Thomas gestures to a slight woman in her twenties and she comes over.

“This is Jenny. She’s a research physicist and up until two months ago, Jenny didn’t know filo from fillet. But here in the Common Room Bakeshop, we don’t care. All we know is Jenny wants to bake and she’s welcome. This Common Room is virtually free to join and there’s no age limit. In fact, I’ve learnt more about the composition of air in the filo pastry from Jenny than I would have from my father with his fourty-odd years of baking experience. And that’s what this place does best – bringing people with common interests together to learn and share techniques and skills. It’s a lifelong learning environment where everyday, you could literally learn something new depending on who’s in the room.”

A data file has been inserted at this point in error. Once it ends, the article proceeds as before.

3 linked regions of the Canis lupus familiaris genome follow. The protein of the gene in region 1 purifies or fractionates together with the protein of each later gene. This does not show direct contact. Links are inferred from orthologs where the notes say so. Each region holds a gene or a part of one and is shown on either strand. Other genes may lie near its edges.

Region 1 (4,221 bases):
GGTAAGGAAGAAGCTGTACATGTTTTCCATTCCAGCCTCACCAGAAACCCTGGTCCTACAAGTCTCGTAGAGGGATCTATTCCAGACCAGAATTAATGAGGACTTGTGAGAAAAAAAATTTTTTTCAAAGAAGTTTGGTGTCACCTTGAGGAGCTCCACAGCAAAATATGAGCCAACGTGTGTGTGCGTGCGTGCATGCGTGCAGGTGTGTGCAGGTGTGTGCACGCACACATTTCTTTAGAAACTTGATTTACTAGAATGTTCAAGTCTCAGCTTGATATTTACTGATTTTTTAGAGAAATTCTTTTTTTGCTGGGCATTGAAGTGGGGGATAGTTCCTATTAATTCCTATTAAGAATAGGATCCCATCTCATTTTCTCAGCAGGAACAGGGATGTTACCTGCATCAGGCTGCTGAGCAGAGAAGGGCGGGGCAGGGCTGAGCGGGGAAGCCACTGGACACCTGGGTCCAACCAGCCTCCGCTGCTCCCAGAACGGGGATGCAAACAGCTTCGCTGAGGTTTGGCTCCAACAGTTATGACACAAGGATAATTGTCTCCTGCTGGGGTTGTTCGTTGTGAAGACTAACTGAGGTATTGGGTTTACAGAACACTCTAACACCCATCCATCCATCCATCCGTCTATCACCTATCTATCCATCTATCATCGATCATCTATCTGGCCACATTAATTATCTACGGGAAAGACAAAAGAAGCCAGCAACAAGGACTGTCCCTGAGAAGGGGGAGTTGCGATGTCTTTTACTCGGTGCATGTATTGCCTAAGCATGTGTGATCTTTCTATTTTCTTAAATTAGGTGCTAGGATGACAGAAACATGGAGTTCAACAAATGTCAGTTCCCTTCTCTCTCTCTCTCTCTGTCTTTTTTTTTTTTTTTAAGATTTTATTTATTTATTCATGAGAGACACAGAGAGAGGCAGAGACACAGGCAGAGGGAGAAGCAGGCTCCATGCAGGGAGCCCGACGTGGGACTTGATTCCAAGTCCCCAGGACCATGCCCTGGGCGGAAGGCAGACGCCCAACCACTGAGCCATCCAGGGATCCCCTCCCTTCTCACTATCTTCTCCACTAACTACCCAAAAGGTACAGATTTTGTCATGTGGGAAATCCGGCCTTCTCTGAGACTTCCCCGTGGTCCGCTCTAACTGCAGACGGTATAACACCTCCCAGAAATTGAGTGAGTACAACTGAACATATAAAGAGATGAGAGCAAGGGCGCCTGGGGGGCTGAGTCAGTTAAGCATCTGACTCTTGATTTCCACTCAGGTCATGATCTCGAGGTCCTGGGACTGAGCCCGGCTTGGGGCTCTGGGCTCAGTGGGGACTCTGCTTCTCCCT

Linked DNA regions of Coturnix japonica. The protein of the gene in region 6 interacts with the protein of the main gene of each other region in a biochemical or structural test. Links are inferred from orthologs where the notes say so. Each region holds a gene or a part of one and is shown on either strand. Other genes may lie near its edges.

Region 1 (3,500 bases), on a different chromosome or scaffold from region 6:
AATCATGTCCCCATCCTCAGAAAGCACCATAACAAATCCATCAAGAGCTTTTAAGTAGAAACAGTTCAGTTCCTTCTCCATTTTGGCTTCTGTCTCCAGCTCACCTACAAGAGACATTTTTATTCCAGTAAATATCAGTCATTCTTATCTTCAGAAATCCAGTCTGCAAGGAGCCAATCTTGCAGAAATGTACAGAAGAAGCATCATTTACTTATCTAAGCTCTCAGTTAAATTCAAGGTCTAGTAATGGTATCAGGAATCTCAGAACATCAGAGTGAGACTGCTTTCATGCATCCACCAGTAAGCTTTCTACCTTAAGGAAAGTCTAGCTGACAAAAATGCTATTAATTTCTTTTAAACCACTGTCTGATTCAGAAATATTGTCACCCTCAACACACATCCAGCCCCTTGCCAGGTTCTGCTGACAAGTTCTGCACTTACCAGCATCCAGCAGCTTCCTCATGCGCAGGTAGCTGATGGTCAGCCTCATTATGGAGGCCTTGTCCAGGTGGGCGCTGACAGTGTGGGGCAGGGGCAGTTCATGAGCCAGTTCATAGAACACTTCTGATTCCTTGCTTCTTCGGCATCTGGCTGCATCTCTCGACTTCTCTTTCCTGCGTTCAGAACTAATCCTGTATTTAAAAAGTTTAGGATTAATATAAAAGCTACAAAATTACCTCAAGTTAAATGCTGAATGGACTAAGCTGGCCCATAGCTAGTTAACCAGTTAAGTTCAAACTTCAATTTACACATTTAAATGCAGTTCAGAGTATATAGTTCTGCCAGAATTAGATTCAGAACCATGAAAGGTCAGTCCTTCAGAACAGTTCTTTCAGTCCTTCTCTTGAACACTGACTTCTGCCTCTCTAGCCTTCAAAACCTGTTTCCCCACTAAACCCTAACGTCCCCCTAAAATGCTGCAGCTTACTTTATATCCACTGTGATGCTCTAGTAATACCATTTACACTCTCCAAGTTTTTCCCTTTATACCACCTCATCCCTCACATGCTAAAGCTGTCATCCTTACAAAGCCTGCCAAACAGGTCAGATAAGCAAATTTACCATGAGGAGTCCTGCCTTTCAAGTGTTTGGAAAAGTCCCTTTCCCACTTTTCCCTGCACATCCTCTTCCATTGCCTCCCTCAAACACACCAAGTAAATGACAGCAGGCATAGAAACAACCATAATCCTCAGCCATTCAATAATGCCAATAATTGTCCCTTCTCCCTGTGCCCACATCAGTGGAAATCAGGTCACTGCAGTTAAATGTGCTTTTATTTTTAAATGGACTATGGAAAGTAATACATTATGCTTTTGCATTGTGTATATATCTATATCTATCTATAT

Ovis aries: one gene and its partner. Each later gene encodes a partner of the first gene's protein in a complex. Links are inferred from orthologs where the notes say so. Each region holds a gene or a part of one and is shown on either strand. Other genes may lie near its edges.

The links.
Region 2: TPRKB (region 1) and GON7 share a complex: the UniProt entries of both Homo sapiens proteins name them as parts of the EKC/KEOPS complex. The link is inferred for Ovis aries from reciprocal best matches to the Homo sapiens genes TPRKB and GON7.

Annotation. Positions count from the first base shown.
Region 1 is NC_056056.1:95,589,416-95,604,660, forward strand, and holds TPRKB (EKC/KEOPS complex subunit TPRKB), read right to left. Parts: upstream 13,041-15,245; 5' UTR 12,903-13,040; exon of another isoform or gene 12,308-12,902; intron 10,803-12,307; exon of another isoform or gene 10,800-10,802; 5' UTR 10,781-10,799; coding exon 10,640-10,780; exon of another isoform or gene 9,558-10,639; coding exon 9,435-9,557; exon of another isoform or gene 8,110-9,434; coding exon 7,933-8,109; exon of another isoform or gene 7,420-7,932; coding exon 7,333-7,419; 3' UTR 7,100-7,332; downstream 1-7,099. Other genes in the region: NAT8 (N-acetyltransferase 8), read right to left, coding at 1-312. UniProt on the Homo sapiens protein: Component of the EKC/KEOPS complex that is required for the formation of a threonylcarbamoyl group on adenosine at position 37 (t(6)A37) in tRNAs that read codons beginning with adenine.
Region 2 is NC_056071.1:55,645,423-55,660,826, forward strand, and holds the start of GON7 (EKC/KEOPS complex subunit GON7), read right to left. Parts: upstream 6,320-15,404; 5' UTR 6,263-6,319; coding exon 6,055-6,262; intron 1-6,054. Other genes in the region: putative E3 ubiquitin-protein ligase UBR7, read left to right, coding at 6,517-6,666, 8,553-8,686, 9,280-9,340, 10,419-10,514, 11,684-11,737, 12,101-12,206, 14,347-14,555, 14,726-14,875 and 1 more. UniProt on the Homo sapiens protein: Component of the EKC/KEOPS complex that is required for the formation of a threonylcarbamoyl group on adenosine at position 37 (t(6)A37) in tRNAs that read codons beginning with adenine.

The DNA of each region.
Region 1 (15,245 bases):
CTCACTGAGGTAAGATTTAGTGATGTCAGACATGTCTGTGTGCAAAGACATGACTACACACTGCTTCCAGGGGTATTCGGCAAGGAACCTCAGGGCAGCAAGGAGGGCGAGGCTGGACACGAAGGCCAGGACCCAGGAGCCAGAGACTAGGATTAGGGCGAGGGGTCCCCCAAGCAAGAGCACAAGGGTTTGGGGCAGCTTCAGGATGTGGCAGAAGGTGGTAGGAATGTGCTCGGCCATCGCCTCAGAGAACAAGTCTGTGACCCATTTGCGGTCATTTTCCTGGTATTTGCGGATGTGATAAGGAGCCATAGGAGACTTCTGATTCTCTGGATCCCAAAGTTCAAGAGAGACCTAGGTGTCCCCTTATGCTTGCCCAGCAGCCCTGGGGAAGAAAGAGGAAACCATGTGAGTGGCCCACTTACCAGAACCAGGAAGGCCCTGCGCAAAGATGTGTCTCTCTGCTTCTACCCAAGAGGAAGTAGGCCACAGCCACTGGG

And he has indeed learnt new things. Singa Bakeries now operates through an online portal that has garnered buyers from as far as Brazil and the Czech Republic. And in was only when Thomas met Jonathan Wong, a web designer and Claire Chang a advertising executive, that this idea of augmenting his physical shop occurred. Jonathan and Claire both share a passion for baking and met Thomas through the Common Room as well.

“Like I said, it’s a great place to meet people and you learn something new everyday. All you need is an interest and the courage to dive in and you’ll be surprised what you’ll find in the Common Room.”



2020

AN ADVERTISMENT


THE COMMON ROOM BAKESHOP

external image 3448966695_a31f6aa90b.jpg

Do you have a passion for baking?

Are you not afraid to get your hands dirty?

Want to meet like-minded people?

If you answered yes to all of the above, then head down to the Common Room Bakeshop where the latest learning explosion is occurring!